And today I am off to see the Wizard, the wonderful Wizard of Oz.

Junior High Creative Writing Activity: A Fractured Fairy Tale

Children hear and read fairy tales at a young age. When they reach late elementary and junior high school age, they can explore and discover inconsistencies in fairy tales i.e. Goldilocks breaks into the Bears’ house and vandalizes it. Here is a creative writing activity in the form of a parody.

This is the most popular creative writing activity in our junior high class. This plan has worked well for me as a junior high teacher, but I think could be used with upper elementary students. I think it can be modified and meet the needs of younger and older students.

We use Jon Sczieska’s The True Story of the Three Little Pigs by A. Wolf as a model of a parody.

The unit plan includes:


Reading the story to the class and brainstorm differences between the original and this version? Most students are familiar with the original story of The Three Little Pigs, but have it on hand if someone is unfamiliar with the story.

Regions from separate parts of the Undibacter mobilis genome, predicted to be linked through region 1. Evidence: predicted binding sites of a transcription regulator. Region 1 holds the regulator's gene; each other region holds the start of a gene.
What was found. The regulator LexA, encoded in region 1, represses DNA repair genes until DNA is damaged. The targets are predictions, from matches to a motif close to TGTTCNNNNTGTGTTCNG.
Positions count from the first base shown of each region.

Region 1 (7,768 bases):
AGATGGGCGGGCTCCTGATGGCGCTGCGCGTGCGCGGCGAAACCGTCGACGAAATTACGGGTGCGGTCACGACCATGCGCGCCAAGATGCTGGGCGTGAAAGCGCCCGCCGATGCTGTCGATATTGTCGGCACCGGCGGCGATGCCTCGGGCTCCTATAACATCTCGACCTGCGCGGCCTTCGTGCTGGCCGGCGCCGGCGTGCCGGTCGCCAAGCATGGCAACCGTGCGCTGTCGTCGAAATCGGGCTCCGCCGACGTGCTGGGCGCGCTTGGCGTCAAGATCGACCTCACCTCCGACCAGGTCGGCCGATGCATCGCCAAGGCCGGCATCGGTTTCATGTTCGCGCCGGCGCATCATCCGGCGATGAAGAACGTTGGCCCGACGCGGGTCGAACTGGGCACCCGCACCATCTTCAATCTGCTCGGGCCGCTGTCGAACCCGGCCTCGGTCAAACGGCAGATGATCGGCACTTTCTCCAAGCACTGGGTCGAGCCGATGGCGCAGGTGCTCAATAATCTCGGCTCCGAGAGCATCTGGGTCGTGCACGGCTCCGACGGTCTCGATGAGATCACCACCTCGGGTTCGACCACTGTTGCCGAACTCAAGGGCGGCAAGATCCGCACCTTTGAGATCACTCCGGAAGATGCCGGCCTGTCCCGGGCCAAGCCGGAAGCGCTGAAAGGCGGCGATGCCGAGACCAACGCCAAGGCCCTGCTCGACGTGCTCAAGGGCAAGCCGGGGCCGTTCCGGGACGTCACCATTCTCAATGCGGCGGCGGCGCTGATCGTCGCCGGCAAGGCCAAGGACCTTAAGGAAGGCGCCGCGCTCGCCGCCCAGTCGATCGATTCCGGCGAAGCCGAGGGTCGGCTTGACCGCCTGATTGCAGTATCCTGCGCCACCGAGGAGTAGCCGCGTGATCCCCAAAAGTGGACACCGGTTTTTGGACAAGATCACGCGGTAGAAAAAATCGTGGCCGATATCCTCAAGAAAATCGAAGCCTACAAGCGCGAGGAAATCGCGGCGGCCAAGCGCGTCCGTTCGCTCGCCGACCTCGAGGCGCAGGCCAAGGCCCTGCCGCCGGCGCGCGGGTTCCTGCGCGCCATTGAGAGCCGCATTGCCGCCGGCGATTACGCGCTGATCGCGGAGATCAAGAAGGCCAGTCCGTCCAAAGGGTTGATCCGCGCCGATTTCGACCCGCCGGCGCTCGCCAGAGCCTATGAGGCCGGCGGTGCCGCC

What fairy tales are students familiar with? Brainstorm and create a list. What parodies of fairy tales are they familiar with? Have they seen Shrek? What makes Shrek different from other fairy tales? Students may recognize Shrek as a parody of the genre and has features and structure of a fairy tale while it spoofs the genre in various ways.

What twists can be used to rewrite a fairy tale i.e roles of antagonist and protagonists or plot events? Some examples students have shared include what if the third little pig refused his siblings refuge to teach them a lesson where would they stay?  Could the pigs organize a pig posse to run the wolf out-of-town?  Would they have become ‘ham jam’?  What about the story from the wolf’s perspective?  What if the wolf were a vegan?